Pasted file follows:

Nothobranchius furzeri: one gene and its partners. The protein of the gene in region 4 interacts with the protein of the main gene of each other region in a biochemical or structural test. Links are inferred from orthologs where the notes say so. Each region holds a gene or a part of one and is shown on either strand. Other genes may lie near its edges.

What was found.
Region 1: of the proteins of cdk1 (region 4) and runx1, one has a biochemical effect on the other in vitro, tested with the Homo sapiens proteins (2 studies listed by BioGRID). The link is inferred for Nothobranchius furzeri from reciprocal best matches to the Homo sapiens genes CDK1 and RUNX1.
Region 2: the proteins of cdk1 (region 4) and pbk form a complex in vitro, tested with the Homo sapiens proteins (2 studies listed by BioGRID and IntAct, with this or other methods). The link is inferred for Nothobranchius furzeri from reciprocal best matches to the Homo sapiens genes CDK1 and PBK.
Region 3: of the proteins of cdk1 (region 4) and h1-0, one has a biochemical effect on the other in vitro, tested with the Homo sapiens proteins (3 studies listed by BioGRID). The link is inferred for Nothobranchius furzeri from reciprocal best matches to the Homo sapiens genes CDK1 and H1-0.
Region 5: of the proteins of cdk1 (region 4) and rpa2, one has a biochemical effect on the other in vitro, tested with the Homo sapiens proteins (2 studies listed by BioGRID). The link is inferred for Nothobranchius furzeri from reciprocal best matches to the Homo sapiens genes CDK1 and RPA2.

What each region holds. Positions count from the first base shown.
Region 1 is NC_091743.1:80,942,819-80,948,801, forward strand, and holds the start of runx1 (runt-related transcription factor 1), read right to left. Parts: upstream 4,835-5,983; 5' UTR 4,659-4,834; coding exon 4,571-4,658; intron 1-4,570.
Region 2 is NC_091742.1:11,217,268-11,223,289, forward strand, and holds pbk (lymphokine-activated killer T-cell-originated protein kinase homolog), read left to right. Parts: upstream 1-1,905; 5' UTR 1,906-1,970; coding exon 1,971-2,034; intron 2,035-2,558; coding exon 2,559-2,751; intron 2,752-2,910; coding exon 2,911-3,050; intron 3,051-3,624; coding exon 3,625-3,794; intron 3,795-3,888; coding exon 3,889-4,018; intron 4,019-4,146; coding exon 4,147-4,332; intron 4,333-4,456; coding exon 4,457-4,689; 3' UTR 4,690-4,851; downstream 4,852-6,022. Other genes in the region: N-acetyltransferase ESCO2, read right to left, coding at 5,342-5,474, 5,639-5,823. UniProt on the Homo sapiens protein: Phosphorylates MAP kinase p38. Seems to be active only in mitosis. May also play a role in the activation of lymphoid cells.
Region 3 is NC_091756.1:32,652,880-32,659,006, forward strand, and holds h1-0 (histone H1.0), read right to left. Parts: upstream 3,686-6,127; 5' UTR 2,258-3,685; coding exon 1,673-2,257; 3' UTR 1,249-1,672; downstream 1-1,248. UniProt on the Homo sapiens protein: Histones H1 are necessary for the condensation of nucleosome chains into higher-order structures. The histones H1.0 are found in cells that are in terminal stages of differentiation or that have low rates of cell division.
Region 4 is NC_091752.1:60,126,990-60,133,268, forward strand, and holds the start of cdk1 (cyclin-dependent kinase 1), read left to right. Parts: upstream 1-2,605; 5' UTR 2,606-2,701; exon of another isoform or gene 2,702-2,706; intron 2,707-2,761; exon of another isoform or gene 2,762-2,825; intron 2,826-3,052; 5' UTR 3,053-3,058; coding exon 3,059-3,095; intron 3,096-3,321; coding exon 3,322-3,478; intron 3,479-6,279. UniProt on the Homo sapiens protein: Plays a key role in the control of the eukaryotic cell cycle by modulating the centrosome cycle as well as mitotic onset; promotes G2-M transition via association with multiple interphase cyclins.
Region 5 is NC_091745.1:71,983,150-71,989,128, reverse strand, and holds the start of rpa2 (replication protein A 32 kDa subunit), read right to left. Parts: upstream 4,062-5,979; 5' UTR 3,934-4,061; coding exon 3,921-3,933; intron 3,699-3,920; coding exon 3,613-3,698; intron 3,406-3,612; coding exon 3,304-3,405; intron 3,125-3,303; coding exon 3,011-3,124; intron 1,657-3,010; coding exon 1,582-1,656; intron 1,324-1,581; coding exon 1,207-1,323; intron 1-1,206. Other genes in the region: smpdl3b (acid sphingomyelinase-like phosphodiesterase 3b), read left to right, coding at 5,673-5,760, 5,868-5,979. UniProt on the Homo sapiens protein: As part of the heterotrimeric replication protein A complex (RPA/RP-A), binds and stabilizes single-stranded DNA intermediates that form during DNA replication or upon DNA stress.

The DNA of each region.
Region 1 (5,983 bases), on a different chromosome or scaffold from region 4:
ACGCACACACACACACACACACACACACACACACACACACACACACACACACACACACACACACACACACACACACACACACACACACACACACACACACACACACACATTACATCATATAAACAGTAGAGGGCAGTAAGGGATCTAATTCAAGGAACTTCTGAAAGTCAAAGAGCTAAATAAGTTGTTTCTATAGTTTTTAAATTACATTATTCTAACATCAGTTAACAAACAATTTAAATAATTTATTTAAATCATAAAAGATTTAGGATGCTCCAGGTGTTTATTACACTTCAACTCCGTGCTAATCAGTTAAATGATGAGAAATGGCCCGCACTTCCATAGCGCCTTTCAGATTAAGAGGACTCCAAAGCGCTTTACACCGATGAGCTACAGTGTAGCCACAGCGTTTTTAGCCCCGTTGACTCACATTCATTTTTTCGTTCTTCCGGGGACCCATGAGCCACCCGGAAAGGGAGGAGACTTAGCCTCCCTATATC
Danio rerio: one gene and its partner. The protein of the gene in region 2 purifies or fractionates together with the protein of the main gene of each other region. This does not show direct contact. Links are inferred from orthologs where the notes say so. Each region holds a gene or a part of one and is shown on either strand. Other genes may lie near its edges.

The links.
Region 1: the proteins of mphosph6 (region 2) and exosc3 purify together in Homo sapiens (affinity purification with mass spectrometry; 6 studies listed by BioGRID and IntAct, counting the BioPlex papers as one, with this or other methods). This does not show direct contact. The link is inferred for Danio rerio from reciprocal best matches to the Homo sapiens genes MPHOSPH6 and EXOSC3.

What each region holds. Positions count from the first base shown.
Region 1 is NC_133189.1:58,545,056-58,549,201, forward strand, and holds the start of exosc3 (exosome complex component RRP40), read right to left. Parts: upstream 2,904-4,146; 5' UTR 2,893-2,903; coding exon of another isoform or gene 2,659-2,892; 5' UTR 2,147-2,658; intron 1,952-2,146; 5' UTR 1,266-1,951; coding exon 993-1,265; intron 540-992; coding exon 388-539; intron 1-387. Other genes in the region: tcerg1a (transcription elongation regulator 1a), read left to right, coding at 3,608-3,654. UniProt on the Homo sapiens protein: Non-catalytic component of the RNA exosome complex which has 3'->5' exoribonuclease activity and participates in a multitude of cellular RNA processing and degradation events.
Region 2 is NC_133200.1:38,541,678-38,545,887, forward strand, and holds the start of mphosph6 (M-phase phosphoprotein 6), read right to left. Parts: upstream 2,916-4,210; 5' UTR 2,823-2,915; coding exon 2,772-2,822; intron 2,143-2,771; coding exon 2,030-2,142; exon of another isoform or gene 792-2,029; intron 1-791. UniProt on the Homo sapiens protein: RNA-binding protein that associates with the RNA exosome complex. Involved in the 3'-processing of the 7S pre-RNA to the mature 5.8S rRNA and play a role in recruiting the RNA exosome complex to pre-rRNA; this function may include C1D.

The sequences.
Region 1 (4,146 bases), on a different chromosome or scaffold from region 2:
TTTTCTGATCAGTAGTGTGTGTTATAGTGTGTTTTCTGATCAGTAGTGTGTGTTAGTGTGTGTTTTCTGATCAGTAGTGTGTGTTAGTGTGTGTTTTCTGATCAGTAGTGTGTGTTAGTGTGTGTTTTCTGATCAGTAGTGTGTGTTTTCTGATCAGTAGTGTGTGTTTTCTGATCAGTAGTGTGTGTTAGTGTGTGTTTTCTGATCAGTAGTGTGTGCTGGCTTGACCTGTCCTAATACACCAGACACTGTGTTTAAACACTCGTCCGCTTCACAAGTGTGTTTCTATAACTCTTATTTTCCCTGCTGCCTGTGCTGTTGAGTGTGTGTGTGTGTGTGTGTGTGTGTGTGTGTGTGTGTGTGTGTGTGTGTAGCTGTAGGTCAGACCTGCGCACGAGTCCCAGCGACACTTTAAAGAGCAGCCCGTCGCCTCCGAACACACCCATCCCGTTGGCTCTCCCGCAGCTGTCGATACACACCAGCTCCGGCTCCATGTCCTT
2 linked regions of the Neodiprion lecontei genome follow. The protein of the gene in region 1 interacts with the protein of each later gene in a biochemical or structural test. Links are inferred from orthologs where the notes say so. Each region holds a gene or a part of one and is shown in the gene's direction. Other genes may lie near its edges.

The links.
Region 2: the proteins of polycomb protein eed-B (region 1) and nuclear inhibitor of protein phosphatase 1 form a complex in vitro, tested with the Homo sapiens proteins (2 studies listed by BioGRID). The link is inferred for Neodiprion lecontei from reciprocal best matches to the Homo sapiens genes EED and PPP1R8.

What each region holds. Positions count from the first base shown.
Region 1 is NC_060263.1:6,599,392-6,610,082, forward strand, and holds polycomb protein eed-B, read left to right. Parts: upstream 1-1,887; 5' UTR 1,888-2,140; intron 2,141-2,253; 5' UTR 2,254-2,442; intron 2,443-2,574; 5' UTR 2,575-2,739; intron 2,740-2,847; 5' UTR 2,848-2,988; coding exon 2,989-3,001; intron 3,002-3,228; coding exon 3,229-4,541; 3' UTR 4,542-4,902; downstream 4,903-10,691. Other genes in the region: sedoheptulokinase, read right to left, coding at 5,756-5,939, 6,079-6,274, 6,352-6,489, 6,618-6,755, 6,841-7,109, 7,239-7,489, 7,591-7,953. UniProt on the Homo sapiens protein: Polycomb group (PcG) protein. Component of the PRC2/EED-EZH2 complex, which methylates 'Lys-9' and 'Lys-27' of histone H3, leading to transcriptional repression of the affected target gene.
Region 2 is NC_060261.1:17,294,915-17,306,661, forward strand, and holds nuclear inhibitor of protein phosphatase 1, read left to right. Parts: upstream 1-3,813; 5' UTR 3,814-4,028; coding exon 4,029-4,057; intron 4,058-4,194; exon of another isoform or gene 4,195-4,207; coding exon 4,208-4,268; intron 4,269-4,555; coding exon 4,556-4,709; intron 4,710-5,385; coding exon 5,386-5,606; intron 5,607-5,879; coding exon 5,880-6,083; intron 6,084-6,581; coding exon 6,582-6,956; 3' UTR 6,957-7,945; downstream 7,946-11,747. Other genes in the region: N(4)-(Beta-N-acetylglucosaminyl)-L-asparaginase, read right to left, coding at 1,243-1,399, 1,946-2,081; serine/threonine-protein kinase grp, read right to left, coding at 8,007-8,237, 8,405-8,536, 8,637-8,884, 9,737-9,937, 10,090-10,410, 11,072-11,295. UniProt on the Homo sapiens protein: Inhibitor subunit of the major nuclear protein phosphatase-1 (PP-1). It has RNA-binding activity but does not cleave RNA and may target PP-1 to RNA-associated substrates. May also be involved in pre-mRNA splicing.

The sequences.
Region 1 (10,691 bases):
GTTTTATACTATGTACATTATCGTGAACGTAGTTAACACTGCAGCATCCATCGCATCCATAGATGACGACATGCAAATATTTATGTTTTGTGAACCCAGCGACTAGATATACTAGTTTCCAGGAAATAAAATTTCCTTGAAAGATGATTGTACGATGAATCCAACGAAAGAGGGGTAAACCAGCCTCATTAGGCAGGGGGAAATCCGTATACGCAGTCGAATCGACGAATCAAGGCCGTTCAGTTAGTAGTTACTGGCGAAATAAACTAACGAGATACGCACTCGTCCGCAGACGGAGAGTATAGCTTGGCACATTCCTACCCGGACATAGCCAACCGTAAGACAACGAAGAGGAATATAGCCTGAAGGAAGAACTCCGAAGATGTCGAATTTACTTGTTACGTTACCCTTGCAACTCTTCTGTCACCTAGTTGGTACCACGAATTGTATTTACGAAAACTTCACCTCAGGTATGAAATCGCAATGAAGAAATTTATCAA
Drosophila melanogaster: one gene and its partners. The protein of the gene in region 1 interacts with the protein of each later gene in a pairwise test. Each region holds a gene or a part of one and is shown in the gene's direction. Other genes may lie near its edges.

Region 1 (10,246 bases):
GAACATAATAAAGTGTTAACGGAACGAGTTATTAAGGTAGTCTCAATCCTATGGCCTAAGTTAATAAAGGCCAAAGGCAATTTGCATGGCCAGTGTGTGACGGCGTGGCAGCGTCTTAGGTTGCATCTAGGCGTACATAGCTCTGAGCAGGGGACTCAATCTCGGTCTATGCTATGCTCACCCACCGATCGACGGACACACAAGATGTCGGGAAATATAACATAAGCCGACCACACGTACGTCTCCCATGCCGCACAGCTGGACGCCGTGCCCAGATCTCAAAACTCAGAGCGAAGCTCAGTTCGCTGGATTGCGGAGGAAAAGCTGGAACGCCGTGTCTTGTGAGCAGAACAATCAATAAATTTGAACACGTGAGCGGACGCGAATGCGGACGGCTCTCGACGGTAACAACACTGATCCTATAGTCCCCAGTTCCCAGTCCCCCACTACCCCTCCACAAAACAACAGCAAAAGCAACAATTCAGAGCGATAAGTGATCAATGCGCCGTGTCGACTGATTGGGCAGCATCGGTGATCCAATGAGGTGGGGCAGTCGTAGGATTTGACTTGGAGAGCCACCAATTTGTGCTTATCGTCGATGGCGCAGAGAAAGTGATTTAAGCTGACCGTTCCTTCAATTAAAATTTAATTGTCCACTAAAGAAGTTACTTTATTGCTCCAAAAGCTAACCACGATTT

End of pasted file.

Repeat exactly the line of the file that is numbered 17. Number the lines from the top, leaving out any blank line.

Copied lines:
The links.